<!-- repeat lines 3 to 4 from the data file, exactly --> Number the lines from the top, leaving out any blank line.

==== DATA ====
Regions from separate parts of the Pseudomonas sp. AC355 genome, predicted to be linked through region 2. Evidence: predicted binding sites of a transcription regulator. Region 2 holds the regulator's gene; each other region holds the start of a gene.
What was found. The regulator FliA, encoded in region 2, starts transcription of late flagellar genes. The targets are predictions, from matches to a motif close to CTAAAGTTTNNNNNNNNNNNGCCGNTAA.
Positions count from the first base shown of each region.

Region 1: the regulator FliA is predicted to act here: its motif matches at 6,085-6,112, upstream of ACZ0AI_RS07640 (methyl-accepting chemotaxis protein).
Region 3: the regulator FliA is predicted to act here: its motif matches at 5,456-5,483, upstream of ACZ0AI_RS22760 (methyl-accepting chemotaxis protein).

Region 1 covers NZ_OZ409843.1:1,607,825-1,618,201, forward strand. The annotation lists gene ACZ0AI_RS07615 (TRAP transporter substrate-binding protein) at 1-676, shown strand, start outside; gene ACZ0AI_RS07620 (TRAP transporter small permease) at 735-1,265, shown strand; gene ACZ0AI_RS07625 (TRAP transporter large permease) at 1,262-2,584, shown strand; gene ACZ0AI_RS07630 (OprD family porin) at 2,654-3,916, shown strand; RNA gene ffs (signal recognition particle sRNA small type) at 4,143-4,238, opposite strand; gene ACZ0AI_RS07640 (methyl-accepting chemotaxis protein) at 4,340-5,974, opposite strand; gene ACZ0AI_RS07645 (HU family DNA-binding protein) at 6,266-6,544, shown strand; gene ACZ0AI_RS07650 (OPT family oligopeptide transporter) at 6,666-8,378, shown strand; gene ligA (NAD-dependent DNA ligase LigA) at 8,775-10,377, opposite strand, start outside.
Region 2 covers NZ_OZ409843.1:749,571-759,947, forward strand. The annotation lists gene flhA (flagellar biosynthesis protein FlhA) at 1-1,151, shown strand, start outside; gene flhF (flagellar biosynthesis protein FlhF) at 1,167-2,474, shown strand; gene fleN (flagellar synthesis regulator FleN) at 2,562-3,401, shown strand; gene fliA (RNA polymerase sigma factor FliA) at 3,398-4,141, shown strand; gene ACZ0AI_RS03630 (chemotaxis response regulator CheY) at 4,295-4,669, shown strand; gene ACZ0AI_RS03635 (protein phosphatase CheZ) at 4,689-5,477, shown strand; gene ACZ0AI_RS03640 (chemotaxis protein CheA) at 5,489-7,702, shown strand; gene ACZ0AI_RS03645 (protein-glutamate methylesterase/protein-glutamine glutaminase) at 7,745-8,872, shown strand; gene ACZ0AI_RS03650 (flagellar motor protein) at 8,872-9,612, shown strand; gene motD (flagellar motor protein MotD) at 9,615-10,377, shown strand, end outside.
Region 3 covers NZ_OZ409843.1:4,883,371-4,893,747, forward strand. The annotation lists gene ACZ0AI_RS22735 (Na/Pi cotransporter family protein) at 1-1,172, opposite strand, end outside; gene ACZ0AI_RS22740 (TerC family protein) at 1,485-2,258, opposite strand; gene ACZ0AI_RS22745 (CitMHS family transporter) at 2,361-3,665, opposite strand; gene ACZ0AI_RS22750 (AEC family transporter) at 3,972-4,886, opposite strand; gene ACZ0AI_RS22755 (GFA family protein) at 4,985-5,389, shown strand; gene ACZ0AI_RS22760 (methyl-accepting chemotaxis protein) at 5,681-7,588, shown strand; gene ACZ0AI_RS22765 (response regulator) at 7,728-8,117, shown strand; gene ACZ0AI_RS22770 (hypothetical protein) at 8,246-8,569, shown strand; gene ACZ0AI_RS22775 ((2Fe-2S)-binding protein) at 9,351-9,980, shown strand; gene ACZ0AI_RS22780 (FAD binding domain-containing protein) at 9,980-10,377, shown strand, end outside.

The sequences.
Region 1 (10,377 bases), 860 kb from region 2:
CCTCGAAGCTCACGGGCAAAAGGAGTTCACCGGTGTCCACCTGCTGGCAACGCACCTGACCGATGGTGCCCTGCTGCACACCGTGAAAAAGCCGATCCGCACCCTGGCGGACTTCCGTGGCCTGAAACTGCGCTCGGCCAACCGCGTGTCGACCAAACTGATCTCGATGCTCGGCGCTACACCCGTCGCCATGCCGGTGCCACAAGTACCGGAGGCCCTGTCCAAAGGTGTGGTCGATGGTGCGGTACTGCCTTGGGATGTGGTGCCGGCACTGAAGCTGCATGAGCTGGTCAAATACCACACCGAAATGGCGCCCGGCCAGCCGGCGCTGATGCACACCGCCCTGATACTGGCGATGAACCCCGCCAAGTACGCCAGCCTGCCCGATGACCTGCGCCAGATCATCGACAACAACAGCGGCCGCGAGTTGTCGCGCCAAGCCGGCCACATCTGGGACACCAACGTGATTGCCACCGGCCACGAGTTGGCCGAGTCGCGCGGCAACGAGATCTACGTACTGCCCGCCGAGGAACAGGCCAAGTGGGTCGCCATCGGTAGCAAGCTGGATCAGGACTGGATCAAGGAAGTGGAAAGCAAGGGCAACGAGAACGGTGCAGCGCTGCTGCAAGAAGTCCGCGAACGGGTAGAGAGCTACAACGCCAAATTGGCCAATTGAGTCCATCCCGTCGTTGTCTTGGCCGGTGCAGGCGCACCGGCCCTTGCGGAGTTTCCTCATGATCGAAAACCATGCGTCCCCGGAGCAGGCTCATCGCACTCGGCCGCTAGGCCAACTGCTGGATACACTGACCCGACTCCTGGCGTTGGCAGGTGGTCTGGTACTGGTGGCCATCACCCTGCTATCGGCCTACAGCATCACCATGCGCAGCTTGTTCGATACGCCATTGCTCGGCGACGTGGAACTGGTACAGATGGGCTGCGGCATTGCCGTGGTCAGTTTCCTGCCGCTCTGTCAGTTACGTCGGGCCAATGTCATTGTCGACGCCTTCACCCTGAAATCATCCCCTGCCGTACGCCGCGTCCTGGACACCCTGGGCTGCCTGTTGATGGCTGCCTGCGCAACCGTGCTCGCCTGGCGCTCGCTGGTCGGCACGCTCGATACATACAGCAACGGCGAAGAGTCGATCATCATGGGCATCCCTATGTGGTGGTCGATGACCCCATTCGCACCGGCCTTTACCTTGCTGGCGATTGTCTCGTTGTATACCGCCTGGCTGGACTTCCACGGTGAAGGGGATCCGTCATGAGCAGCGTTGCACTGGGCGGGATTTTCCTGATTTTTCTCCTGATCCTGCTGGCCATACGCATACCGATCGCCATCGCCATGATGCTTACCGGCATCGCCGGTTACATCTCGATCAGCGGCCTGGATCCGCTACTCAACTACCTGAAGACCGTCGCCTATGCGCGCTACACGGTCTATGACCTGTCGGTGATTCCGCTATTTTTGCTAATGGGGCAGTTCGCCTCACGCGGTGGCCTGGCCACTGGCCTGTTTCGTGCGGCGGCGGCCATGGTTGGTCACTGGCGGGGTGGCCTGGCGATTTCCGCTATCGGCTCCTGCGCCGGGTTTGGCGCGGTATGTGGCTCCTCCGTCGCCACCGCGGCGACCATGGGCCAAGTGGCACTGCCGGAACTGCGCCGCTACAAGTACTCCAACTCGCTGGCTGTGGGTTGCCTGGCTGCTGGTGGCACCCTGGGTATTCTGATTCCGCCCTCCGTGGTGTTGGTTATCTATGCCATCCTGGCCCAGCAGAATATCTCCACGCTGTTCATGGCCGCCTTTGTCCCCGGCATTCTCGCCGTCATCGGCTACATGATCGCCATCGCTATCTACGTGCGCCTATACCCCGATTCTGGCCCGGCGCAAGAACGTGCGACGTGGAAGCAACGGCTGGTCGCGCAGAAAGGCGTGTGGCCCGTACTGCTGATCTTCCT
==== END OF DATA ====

Positions count from the first base shown of each region.

Region 1: the regulator FliA is predicted to act here: its motif matches at 6,085-6,112, upstream of ACZ0AI_RS07640 (methyl-accepting chemotaxis protein).